San Antonio would get $104 million under Obama’s job plan

President Barack Obama speaks about the American Jobs Act, Tuesday, Sept. 13, 2011, at Fort Hayes Arts and Academic High School in Columbus, Ohio. Photo: Tony Dejak / AP




WASHINGTON — Texas schools would get $2.3 billion in federal construction money under the jobs proposal sent by President Barack Obama to Congress this week, including $104 million for San Antonio schools, officials said Tuesday.

Obama was stumping in Ohio for his $447 billion jobs bill, which includes the funds to renovate and improve the 100 largest, high-need public school districts.

“Every child deserves a great school, and we can give it to them,” Obama told parents and students in Columbus, Ohio. “But we’ve got to pass this bill.”

Under the president’s proposal, the San Antonio Independent School District would get $69 million and Northside ISD would get $35 million, according to estimates released by the White House.

“This would be a good infusion of capital into the San Antonio economy and we would welcome and put to good use these federal funds for renovation and construction of schools,” said Pascual Gonzalez, a Northside spokesman.

Of the Texas school districts, Houston would see the most under the jobs plan, with $233 million estimated for renovation and repairs there. Dallas would see $191 million, while Fort Worth would get $85 million and Austin, $69 million.

Read more:

Arbitron data shows San Antonio is growing media market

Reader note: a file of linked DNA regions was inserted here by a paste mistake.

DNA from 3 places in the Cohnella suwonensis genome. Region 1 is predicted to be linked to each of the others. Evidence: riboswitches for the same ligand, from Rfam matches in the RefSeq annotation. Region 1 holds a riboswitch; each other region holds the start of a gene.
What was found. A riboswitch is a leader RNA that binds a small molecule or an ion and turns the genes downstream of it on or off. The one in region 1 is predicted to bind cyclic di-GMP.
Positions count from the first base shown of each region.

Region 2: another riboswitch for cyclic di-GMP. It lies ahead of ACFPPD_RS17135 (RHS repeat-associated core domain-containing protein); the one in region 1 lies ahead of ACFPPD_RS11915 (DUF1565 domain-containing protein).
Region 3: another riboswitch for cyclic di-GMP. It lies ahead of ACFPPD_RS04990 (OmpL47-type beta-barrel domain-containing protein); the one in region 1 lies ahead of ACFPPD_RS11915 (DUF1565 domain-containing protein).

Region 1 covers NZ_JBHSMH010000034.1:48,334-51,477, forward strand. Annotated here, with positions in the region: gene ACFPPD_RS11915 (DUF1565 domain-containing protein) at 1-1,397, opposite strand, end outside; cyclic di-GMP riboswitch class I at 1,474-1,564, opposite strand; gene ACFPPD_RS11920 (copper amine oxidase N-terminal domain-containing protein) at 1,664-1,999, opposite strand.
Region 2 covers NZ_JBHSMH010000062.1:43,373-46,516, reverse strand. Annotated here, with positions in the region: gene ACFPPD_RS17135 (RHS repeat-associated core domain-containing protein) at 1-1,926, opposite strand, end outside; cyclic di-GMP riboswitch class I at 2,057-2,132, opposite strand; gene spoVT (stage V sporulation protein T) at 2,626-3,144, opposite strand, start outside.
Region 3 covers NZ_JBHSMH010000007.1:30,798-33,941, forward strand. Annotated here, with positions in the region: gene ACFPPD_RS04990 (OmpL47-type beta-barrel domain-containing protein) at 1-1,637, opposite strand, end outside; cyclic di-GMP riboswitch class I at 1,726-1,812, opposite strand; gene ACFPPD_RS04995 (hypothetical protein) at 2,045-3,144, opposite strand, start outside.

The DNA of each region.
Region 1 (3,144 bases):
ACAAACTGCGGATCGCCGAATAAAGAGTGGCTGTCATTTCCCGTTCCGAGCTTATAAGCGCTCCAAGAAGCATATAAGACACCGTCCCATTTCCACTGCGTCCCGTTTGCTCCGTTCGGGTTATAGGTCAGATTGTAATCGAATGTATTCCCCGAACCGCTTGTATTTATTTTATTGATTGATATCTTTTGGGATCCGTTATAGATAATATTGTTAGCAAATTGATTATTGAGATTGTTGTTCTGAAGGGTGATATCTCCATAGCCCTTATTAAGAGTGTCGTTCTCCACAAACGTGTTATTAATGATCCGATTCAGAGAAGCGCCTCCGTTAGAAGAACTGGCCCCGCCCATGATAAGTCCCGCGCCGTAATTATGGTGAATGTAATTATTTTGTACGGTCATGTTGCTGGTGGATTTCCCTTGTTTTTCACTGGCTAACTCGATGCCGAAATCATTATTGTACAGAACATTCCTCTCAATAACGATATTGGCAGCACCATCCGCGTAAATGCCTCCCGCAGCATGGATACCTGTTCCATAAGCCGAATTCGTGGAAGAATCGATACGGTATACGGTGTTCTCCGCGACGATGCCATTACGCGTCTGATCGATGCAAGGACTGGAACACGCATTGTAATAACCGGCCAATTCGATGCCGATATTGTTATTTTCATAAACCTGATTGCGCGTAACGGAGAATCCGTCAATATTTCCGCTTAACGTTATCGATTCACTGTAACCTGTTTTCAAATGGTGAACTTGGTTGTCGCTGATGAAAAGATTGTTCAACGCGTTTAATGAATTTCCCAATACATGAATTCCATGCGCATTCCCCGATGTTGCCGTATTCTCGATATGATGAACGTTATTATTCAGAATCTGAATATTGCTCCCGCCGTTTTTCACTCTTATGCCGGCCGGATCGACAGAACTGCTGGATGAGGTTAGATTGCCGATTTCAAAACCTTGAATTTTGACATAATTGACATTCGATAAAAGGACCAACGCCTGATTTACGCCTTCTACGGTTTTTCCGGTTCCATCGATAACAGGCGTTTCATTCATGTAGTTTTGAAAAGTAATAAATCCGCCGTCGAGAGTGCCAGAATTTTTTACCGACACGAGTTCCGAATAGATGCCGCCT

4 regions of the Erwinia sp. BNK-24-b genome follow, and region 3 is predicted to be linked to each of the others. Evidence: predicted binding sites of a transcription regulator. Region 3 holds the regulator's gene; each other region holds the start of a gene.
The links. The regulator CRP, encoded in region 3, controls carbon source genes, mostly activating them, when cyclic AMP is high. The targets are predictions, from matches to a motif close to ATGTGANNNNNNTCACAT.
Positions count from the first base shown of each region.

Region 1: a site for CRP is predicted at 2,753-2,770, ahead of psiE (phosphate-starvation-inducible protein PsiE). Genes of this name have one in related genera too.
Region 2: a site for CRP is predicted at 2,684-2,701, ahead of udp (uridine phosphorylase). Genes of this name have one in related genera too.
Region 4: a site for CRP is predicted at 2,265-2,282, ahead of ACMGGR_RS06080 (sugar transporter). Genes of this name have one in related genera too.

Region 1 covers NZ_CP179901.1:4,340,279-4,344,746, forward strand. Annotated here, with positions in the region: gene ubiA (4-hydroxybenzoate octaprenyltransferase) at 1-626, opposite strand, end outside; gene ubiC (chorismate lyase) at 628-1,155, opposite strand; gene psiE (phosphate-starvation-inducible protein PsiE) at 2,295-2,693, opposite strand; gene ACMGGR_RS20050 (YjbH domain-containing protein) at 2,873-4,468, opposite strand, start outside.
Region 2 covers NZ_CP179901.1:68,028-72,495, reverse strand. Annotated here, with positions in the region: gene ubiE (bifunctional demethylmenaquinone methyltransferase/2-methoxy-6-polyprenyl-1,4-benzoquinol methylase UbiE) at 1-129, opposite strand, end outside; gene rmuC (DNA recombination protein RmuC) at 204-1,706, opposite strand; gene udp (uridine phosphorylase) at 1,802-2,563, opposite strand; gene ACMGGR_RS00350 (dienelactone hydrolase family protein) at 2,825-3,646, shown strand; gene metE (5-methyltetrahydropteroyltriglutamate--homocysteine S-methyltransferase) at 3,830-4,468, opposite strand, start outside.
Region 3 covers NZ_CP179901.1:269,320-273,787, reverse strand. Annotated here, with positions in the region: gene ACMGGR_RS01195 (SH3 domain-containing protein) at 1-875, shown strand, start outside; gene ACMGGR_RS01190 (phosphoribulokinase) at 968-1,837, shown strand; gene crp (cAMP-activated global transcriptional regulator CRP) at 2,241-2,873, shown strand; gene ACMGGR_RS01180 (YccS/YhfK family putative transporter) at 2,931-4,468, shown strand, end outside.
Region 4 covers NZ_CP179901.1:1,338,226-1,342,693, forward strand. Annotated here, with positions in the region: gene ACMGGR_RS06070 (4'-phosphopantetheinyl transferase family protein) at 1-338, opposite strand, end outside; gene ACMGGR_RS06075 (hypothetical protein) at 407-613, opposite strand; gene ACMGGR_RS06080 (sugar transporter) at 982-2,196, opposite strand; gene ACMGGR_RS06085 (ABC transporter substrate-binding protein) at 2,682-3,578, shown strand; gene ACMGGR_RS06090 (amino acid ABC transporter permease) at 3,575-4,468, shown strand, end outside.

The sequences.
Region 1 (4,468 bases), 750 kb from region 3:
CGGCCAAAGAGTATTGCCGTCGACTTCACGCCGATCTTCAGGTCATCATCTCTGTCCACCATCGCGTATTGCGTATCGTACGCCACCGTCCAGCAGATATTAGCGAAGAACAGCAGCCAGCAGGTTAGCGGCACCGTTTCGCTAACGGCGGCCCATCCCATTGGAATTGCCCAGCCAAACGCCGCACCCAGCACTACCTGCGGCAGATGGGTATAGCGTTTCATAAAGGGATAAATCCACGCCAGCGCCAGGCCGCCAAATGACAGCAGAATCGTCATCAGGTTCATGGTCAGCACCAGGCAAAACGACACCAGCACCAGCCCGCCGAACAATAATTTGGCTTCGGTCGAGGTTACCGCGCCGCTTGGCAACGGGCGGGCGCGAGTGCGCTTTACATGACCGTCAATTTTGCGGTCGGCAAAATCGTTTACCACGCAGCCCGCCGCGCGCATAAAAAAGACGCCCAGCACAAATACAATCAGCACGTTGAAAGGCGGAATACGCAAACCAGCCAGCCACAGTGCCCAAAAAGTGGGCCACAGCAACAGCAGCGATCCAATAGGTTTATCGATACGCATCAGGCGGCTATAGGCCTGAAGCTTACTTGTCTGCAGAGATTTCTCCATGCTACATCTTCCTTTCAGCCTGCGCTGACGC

Size does matter when it comes to media clout and what that means for a city.

The good news for San Antonio is that the Alamo City has gained some important media muscle, according to Arbitron Inc.

Now, it’s up to city leaders to leverage that growth.

Arbitron reports in its Fall 2011 Market Survey that the Alamo City has moved up from the No. 31 spot on its Metro Survey Area Rankings and Population list to 28.

The new ranking is based on San Antonio’s estimated metro population of 1.8 million people ages 12 and up.

Arbitron carries plenty of weight in the media industry.

Its new survey puts the San Antonio metro area ahead of markets such as Cincinnati, Cleveland, Kansas City, Orlando, Indianapolis and New Orleans.

Based on the Arbitron rankings, San Antonio is less than 200,000 people shy of the 25th spot, currently held by Pittsburgh.

Border Media Partners founder Tom Castro told the Business Journal back in 2006 that the Alamo City had become a “very attractive” media market because it had “lots of unique characteristics that are getting people’s attention.”

He predicted at the time that, within a few years, San Antonio would become a “top-25 market.”